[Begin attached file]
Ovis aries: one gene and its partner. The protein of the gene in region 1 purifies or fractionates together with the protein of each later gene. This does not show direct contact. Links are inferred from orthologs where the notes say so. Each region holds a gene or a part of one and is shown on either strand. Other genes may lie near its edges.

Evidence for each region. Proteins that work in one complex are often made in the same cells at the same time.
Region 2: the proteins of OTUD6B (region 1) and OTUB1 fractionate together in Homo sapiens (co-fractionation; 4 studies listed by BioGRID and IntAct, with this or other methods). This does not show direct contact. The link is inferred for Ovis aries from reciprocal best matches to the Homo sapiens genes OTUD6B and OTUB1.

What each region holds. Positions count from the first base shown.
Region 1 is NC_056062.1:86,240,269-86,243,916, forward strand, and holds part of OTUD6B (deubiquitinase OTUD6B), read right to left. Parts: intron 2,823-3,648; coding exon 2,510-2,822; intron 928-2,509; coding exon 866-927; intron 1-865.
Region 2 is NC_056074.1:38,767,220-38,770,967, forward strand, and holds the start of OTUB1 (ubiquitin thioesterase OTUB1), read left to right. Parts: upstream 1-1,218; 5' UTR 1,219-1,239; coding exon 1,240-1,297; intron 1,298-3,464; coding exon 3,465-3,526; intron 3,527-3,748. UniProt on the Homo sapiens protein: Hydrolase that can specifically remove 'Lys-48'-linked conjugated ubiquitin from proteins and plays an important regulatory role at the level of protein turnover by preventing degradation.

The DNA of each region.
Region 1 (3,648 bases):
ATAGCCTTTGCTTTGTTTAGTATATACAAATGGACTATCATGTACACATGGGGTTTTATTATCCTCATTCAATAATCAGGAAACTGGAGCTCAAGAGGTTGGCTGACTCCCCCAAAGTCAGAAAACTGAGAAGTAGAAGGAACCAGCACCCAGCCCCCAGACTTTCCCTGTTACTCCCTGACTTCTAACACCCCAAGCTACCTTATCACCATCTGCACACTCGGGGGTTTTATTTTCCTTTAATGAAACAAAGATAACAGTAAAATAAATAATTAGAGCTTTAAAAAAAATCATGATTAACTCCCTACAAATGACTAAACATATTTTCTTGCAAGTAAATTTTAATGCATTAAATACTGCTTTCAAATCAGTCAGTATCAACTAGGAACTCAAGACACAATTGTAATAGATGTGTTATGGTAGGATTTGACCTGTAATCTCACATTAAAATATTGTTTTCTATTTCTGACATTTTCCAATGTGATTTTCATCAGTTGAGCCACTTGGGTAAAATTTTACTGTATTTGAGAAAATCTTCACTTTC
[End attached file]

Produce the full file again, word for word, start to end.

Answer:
Ovis aries: one gene and its partner. The protein of the gene in region 1 purifies or fractionates together with the protein of each later gene. This does not show direct contact. Links are inferred from orthologs where the notes say so. Each region holds a gene or a part of one and is shown on either strand. Other genes may lie near its edges.

Evidence for each region. Proteins that work in one complex are often made in the same cells at the same time.
Region 2: the proteins of OTUD6B (region 1) and OTUB1 fractionate together in Homo sapiens (co-fractionation; 4 studies listed by BioGRID and IntAct, with this or other methods). This does not show direct contact. The link is inferred for Ovis aries from reciprocal best matches to the Homo sapiens genes OTUD6B and OTUB1.

What each region holds. Positions count from the first base shown.
Region 1 is NC_056062.1:86,240,269-86,243,916, forward strand, and holds part of OTUD6B (deubiquitinase OTUD6B), read right to left. Parts: intron 2,823-3,648; coding exon 2,510-2,822; intron 928-2,509; coding exon 866-927; intron 1-865.
Region 2 is NC_056074.1:38,767,220-38,770,967, forward strand, and holds the start of OTUB1 (ubiquitin thioesterase OTUB1), read left to right. Parts: upstream 1-1,218; 5' UTR 1,219-1,239; coding exon 1,240-1,297; intron 1,298-3,464; coding exon 3,465-3,526; intron 3,527-3,748. UniProt on the Homo sapiens protein: Hydrolase that can specifically remove 'Lys-48'-linked conjugated ubiquitin from proteins and plays an important regulatory role at the level of protein turnover by preventing degradation.

The DNA of each region.
Region 1 (3,648 bases):
ATAGCCTTTGCTTTGTTTAGTATATACAAATGGACTATCATGTACACATGGGGTTTTATTATCCTCATTCAATAATCAGGAAACTGGAGCTCAAGAGGTTGGCTGACTCCCCCAAAGTCAGAAAACTGAGAAGTAGAAGGAACCAGCACCCAGCCCCCAGACTTTCCCTGTTACTCCCTGACTTCTAACACCCCAAGCTACCTTATCACCATCTGCACACTCGGGGGTTTTATTTTCCTTTAATGAAACAAAGATAACAGTAAAATAAATAATTAGAGCTTTAAAAAAAATCATGATTAACTCCCTACAAATGACTAAACATATTTTCTTGCAAGTAAATTTTAATGCATTAAATACTGCTTTCAAATCAGTCAGTATCAACTAGGAACTCAAGACACAATTGTAATAGATGTGTTATGGTAGGATTTGACCTGTAATCTCACATTAAAATATTGTTTTCTATTTCTGACATTTTCCAATGTGATTTTCATCAGTTGAGCCACTTGGGTAAAATTTTACTGTATTTGAGAAAATCTTCACTTTC